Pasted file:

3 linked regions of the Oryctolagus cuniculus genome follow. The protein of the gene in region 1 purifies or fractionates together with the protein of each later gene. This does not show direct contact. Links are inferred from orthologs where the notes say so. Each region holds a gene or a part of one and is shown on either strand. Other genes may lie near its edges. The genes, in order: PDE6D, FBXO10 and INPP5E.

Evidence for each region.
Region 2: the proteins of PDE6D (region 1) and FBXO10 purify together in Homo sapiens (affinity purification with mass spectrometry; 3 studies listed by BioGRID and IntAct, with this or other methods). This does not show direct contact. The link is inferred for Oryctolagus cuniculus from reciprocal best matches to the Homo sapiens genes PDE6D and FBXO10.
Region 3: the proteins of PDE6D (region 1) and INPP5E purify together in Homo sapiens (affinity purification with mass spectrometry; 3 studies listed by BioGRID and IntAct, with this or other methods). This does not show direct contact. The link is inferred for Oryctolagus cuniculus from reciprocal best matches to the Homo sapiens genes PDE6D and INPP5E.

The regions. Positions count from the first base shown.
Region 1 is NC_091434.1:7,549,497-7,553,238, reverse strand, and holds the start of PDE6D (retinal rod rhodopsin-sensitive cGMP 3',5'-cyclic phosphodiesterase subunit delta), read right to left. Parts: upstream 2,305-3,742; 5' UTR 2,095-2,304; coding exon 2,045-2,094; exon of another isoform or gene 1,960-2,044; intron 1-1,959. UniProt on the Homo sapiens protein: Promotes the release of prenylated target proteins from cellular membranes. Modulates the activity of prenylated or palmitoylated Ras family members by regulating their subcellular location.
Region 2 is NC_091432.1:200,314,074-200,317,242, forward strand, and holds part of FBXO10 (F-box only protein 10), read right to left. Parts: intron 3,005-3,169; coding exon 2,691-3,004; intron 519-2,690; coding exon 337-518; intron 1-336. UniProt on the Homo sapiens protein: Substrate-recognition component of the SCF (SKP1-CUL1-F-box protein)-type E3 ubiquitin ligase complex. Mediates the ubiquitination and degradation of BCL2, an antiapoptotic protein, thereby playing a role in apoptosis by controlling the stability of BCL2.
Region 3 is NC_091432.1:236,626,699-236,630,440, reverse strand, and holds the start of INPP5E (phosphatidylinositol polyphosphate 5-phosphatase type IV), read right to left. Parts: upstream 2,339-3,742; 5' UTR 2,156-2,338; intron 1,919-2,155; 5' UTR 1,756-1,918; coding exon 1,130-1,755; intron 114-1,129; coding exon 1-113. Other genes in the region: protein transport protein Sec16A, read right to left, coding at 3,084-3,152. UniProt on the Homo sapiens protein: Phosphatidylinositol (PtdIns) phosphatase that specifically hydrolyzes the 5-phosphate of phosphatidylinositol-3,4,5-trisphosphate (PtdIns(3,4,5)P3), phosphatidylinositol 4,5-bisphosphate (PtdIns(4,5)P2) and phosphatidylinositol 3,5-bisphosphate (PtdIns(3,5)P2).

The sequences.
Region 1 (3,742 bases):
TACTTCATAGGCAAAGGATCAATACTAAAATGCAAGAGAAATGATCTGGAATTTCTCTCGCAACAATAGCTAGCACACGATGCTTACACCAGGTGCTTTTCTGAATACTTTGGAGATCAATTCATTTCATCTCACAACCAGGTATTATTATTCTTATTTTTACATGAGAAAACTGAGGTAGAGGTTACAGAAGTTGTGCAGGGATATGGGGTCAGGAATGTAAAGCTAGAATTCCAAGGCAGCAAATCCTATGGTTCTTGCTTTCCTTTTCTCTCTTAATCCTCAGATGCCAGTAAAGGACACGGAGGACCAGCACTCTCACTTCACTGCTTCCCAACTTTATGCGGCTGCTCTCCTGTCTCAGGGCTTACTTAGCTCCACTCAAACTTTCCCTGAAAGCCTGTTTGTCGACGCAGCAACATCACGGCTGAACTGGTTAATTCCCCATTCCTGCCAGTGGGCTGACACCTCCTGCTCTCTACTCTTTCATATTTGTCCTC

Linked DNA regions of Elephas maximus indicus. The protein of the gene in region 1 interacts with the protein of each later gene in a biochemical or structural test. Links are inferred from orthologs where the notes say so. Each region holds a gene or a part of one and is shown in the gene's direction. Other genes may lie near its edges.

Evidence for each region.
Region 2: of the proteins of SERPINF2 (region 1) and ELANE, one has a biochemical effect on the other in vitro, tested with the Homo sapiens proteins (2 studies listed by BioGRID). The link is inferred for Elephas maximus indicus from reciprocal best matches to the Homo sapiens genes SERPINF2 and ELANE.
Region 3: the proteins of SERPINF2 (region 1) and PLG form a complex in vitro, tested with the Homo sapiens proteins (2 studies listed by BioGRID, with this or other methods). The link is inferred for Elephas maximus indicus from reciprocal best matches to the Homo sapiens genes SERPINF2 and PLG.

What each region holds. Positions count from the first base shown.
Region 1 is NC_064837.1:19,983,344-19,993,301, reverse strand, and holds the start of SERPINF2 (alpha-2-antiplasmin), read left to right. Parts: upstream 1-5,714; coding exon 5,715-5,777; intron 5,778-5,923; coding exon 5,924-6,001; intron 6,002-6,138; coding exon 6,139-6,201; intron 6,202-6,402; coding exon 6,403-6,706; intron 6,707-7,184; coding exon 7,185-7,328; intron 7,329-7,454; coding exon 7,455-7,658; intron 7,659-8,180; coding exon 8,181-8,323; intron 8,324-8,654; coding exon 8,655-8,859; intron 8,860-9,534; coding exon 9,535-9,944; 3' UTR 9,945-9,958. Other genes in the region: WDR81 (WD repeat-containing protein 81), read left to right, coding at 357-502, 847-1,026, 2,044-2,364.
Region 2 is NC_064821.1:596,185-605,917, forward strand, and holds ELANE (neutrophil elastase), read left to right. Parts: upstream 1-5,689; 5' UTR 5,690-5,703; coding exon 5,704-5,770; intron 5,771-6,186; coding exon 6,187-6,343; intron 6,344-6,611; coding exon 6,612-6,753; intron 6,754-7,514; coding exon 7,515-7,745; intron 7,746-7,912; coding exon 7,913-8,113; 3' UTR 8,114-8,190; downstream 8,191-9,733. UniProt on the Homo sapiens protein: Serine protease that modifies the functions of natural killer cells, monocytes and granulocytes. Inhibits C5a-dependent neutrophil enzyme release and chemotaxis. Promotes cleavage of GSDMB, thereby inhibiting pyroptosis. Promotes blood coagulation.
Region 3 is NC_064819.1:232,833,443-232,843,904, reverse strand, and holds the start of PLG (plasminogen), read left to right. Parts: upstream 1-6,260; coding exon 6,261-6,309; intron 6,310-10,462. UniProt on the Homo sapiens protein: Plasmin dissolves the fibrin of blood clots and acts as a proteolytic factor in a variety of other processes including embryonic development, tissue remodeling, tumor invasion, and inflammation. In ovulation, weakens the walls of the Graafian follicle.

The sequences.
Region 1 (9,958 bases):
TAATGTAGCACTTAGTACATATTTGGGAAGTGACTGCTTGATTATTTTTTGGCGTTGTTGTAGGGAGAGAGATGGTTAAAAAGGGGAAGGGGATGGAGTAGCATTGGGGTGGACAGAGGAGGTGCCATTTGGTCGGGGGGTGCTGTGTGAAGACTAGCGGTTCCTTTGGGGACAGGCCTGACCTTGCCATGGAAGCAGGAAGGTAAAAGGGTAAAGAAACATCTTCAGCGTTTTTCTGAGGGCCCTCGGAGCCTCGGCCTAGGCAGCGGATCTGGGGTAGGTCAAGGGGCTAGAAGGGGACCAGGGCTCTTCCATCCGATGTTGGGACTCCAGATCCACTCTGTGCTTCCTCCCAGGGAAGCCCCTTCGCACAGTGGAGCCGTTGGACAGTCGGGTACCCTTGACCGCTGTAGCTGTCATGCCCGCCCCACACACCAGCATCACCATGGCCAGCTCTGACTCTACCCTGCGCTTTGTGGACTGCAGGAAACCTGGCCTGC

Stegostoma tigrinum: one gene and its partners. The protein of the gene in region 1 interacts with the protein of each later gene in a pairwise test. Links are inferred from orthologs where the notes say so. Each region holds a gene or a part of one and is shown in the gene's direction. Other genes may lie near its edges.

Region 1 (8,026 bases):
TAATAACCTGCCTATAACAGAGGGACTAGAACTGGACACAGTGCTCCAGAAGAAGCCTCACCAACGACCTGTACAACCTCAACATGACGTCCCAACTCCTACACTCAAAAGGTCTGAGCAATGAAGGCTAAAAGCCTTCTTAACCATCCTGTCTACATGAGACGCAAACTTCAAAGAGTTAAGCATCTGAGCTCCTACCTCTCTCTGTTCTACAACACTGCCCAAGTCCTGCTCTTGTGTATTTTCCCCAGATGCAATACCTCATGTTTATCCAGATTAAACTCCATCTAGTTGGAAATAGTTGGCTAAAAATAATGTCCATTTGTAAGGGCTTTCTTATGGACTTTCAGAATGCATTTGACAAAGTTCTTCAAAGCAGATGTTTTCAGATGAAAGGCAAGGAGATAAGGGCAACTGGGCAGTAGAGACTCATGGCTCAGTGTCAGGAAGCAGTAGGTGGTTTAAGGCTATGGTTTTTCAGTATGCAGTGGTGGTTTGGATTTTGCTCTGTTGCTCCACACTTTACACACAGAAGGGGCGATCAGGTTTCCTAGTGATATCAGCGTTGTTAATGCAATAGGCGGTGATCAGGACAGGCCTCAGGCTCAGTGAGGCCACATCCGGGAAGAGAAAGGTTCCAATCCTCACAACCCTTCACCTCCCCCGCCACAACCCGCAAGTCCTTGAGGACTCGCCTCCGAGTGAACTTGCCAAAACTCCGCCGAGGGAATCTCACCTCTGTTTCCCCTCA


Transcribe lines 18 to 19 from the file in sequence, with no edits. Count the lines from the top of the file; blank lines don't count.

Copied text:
Region 2 is NC_064821.1:596,185-605,917, forward strand, and holds ELANE (neutrophil elastase), read left to right. Parts: upstream 1-5,689; 5' UTR 5,690-5,703; coding exon 5,704-5,770; intron 5,771-6,186; coding exon 6,187-6,343; intron 6,344-6,611; coding exon 6,612-6,753; intron 6,754-7,514; coding exon 7,515-7,745; intron 7,746-7,912; coding exon 7,913-8,113; 3' UTR 8,114-8,190; downstream 8,191-9,733. UniProt on the Homo sapiens protein: Serine protease that modifies the functions of natural killer cells, monocytes and granulocytes. Inhibits C5a-dependent neutrophil enzyme release and chemotaxis. Promotes cleavage of GSDMB, thereby inhibiting pyroptosis. Promotes blood coagulation.
Region 3 is NC_064819.1:232,833,443-232,843,904, reverse strand, and holds the start of PLG (plasminogen), read left to right. Parts: upstream 1-6,260; coding exon 6,261-6,309; intron 6,310-10,462. UniProt on the Homo sapiens protein: Plasmin dissolves the fibrin of blood clots and acts as a proteolytic factor in a variety of other processes including embryonic development, tissue remodeling, tumor invasion, and inflammation. In ovulation, weakens the walls of the Graafian follicle.